Bonsinetto says the reason San Marzano tomatoes are magical in spaghetti and other Italian dishes is that sauces made with the tomatoes literally stick to the pasta. "It has a very velvety texture. If you use real beautiful ingredients you don't need to do many things," he says. "Just add some extra virgin olive oil, some tomatoes, some onions and if you like, some garlic, then that's it."
With any pasta dish, the type of pasta used is very important. Armed with Bonsinetto's San Marzano tomato advice, I set out to recreate the meal. The next step was finding the right spaghetti, because not every dried pasta is created equally. In Kaling's video she opted for Rao's Homemade, so I asked the source why their pasta would work well.
"Rao's Homemade spaghetti works so well in this recipe because the pasta is premium and traditionally-crafted," says Stjepan Kadic, research and development manager and corporate executive chef of Sovos Brands. "It is made in Italy, using only two ingredients: house-milled durum semolina flour and water. We extrude the pasta dough through bronze dies that provide the pasta with a unique rough, porous texture that improves mouth feel, flavor and most importantly, clings and holds onto the sauce."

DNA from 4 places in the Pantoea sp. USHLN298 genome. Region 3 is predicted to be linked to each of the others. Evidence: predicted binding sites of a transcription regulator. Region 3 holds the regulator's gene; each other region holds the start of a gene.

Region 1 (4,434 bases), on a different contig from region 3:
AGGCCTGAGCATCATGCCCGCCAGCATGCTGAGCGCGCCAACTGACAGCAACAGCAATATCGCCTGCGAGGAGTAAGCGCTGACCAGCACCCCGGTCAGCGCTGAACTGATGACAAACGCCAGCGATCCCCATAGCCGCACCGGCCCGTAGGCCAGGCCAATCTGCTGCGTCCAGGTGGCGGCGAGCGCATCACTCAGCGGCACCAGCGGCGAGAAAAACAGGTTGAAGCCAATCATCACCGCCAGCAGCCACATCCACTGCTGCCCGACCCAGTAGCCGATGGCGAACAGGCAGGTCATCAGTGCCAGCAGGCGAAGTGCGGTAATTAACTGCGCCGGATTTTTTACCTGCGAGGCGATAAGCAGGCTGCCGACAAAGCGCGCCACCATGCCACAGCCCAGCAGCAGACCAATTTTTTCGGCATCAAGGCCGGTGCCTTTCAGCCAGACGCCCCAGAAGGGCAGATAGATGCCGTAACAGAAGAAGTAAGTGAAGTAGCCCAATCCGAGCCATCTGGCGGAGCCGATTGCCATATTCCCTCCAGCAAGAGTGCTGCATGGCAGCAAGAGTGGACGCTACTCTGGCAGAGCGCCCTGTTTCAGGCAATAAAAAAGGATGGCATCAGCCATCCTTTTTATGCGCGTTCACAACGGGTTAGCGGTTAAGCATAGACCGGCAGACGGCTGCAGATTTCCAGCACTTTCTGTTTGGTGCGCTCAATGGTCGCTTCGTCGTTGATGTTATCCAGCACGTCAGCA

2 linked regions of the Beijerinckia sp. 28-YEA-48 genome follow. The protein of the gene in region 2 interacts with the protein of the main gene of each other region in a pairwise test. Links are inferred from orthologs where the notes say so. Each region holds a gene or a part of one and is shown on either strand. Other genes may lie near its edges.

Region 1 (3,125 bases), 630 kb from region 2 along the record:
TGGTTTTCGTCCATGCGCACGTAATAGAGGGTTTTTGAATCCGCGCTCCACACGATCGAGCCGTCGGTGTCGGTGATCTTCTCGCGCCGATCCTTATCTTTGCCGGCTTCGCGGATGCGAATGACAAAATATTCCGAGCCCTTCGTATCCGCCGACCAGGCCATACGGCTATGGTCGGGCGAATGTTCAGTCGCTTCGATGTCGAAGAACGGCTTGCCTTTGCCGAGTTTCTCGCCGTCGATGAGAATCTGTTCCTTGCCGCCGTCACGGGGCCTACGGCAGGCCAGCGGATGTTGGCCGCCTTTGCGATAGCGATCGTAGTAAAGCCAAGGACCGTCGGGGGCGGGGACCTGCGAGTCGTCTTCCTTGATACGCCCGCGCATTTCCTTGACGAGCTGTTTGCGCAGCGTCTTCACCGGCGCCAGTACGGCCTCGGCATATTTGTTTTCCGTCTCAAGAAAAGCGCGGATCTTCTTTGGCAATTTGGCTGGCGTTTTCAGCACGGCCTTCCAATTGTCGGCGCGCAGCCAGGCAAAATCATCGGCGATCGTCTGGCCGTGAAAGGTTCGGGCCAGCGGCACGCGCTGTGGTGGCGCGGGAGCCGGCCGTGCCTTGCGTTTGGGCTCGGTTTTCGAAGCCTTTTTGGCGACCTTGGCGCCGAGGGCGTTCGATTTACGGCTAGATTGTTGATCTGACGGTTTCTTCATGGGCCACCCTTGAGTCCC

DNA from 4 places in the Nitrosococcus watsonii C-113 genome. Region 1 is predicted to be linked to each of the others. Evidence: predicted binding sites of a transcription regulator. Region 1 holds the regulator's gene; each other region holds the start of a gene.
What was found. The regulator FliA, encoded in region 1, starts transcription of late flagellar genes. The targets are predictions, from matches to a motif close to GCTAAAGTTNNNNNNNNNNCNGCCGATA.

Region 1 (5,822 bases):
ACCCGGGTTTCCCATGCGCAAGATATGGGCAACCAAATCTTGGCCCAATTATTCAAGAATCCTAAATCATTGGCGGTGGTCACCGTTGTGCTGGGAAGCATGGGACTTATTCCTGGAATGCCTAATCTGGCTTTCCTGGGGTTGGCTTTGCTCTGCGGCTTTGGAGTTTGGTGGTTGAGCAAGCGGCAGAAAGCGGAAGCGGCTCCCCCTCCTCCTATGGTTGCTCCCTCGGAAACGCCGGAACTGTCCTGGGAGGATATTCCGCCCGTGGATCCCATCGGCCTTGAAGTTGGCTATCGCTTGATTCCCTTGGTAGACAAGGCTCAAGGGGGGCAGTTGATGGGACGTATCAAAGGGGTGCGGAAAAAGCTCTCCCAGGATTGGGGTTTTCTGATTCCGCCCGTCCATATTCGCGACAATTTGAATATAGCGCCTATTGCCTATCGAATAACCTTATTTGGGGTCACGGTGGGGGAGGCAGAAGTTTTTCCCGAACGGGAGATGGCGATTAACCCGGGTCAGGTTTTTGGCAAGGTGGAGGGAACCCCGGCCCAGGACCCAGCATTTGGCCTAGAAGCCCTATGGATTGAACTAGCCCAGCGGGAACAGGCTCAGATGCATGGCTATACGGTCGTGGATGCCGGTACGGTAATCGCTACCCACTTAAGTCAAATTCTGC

I went to the grocery store and found everything I needed: dried spaghetti, olive oil, garlic, fresh basil, hot pepper flakes, butter, onion, San Marzano tomatoes and parmesan cheese. What made me excited to make this pasta at home was the dish seemed simple, yet elevated because of a few easy steps.
I started by combining part of the olive oil, garlic, red pepper flakes and basil into a small saucepan. I turned the burner on and let the oil heat up until it started to slightly bubble. Once the basil was wilted I took it off the heat and let it cool while I started making the sauce.
I started with my favorite pan, a shallow-but-large saucepan that would allow me to stir ingredients together with lots of room. I put half a stick of butter and a small amount of oil into the sauce and let it brown. While the butter was browning I cut the onion in half. Once the butter was slightly browned and starting to smell fragrant, I added my onion halves.